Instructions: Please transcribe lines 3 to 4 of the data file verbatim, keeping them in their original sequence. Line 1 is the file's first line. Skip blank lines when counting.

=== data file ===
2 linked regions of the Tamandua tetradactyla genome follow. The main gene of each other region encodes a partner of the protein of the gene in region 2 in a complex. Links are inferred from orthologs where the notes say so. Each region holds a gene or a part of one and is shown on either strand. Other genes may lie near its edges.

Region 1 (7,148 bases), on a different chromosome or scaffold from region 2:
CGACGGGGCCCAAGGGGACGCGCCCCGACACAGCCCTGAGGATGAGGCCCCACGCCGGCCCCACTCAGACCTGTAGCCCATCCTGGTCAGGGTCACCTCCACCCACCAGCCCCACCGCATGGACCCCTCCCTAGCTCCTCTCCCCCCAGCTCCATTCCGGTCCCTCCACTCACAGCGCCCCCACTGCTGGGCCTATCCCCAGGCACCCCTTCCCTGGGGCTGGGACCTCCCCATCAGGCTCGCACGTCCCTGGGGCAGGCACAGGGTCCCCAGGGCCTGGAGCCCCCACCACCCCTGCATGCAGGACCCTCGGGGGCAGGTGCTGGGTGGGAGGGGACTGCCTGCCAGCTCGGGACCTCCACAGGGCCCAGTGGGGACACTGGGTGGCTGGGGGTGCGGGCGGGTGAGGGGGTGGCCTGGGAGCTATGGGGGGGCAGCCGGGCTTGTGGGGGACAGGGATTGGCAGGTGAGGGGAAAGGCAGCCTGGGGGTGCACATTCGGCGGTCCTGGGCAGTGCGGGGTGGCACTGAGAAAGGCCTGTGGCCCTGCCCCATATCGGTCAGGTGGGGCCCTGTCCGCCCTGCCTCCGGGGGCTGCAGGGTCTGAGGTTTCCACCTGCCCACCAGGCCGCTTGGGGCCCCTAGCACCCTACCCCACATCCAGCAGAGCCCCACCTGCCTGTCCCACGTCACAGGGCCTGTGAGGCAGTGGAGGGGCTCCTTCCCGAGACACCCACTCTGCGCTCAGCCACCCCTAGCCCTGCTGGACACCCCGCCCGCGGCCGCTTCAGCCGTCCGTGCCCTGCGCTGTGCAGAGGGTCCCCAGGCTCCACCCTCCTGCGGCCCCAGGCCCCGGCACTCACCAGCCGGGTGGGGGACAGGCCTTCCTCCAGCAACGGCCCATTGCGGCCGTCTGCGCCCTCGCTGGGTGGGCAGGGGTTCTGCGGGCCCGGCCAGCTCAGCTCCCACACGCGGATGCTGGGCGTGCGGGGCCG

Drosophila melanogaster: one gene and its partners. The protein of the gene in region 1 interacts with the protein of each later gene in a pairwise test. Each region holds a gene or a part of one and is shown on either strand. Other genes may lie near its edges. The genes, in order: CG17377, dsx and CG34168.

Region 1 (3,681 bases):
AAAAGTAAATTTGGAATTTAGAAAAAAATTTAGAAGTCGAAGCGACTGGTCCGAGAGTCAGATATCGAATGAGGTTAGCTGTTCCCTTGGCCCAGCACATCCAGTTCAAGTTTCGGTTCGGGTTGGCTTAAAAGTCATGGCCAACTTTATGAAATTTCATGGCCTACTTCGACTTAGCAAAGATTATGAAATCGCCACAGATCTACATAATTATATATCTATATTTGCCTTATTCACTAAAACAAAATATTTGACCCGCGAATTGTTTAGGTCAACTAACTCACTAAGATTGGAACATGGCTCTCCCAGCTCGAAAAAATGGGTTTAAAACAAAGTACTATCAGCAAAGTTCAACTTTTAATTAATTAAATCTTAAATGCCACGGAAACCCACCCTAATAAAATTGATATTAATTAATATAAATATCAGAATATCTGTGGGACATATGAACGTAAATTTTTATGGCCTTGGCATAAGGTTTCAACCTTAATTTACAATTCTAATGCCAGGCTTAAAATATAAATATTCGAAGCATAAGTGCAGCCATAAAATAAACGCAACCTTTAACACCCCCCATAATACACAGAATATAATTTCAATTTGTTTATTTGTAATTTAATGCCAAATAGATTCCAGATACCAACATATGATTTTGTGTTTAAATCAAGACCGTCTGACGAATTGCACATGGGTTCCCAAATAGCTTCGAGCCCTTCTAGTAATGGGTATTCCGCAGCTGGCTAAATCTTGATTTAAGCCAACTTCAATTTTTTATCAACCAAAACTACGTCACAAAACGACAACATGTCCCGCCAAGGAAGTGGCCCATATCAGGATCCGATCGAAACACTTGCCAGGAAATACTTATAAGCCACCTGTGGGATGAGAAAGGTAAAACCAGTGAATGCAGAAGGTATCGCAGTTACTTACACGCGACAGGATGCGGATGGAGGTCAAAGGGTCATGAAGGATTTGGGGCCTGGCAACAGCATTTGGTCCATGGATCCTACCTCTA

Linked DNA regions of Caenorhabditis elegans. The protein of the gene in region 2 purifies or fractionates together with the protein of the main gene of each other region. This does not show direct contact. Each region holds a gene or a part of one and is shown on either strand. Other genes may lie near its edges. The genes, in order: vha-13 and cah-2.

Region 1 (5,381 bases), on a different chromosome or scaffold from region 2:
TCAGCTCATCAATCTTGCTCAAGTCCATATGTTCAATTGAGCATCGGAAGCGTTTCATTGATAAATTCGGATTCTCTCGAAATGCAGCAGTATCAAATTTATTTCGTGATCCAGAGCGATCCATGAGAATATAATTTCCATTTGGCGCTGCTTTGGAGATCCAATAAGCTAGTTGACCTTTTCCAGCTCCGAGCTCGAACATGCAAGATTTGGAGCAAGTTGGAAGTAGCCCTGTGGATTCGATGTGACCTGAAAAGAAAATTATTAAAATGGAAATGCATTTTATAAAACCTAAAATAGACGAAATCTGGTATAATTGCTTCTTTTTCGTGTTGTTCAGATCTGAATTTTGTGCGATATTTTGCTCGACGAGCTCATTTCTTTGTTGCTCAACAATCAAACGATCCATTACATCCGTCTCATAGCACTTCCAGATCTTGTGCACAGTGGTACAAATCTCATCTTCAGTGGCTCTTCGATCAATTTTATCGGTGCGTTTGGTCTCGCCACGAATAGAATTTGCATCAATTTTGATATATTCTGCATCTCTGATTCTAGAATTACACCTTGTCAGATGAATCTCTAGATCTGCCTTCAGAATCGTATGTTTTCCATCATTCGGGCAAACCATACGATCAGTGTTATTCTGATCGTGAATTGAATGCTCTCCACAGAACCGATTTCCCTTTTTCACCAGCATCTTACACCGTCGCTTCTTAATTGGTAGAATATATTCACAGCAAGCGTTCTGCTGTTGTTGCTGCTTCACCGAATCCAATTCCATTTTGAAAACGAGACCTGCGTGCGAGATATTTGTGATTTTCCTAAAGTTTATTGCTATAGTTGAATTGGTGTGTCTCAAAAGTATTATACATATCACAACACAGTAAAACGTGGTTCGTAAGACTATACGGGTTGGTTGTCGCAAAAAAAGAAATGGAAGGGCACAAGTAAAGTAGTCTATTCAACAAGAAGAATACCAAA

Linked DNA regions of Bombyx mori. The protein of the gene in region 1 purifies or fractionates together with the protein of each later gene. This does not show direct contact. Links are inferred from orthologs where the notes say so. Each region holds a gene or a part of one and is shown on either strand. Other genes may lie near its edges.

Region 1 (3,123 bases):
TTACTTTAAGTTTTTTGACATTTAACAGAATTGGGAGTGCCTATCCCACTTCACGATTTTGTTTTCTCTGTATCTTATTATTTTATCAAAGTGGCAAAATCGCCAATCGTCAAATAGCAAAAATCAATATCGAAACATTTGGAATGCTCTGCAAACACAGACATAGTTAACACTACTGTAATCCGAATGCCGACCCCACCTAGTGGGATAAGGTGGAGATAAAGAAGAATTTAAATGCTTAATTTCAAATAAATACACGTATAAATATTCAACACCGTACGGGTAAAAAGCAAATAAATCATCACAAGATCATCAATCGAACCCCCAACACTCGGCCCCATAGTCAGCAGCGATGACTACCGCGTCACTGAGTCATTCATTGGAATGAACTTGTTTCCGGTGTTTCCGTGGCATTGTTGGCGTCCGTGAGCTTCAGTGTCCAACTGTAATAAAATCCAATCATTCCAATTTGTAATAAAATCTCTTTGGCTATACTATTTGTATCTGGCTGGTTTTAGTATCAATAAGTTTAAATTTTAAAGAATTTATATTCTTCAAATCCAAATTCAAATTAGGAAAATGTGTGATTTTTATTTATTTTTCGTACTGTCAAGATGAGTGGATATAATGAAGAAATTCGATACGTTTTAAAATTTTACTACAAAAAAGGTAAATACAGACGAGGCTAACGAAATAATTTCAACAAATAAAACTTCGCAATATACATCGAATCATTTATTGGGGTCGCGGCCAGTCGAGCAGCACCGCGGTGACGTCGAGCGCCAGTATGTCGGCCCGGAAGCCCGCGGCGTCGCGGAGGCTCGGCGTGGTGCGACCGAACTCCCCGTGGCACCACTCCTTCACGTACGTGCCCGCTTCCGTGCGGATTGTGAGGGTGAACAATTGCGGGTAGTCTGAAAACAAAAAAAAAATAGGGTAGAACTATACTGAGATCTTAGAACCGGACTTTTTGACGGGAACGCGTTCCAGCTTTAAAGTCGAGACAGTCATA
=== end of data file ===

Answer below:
CGACGGGGCCCAAGGGGACGCGCCCCGACACAGCCCTGAGGATGAGGCCCCACGCCGGCCCCACTCAGACCTGTAGCCCATCCTGGTCAGGGTCACCTCCACCCACCAGCCCCACCGCATGGACCCCTCCCTAGCTCCTCTCCCCCCAGCTCCATTCCGGTCCCTCCACTCACAGCGCCCCCACTGCTGGGCCTATCCCCAGGCACCCCTTCCCTGGGGCTGGGACCTCCCCATCAGGCTCGCACGTCCCTGGGGCAGGCACAGGGTCCCCAGGGCCTGGAGCCCCCACCACCCCTGCATGCAGGACCCTCGGGGGCAGGTGCTGGGTGGGAGGGGACTGCCTGCCAGCTCGGGACCTCCACAGGGCCCAGTGGGGACACTGGGTGGCTGGGGGTGCGGGCGGGTGAGGGGGTGGCCTGGGAGCTATGGGGGGGCAGCCGGGCTTGTGGGGGACAGGGATTGGCAGGTGAGGGGAAAGGCAGCCTGGGGGTGCACATTCGGCGGTCCTGGGCAGTGCGGGGTGGCACTGAGAAAGGCCTGTGGCCCTGCCCCATATCGGTCAGGTGGGGCCCTGTCCGCCCTGCCTCCGGGGGCTGCAGGGTCTGAGGTTTCCACCTGCCCACCAGGCCGCTTGGGGCCCCTAGCACCCTACCCCACATCCAGCAGAGCCCCACCTGCCTGTCCCACGTCACAGGGCCTGTGAGGCAGTGGAGGGGCTCCTTCCCGAGACACCCACTCTGCGCTCAGCCACCCCTAGCCCTGCTGGACACCCCGCCCGCGGCCGCTTCAGCCGTCCGTGCCCTGCGCTGTGCAGAGGGTCCCCAGGCTCCACCCTCCTGCGGCCCCAGGCCCCGGCACTCACCAGCCGGGTGGGGGACAGGCCTTCCTCCAGCAACGGCCCATTGCGGCCGTCTGCGCCCTCGCTGGGTGGGCAGGGGTTCTGCGGGCCCGGCCAGCTCAGCTCCCACACGCGGATGCTGGGCGTGCGGGGCCG

Drosophila melanogaster: one gene and its partners. The protein of the gene in region 1 interacts with the protein of each later gene in a pairwise test. Each region holds a gene or a part of one and is shown on either strand. Other genes may lie near its edges. The genes, in order: CG17377, dsx and CG34168.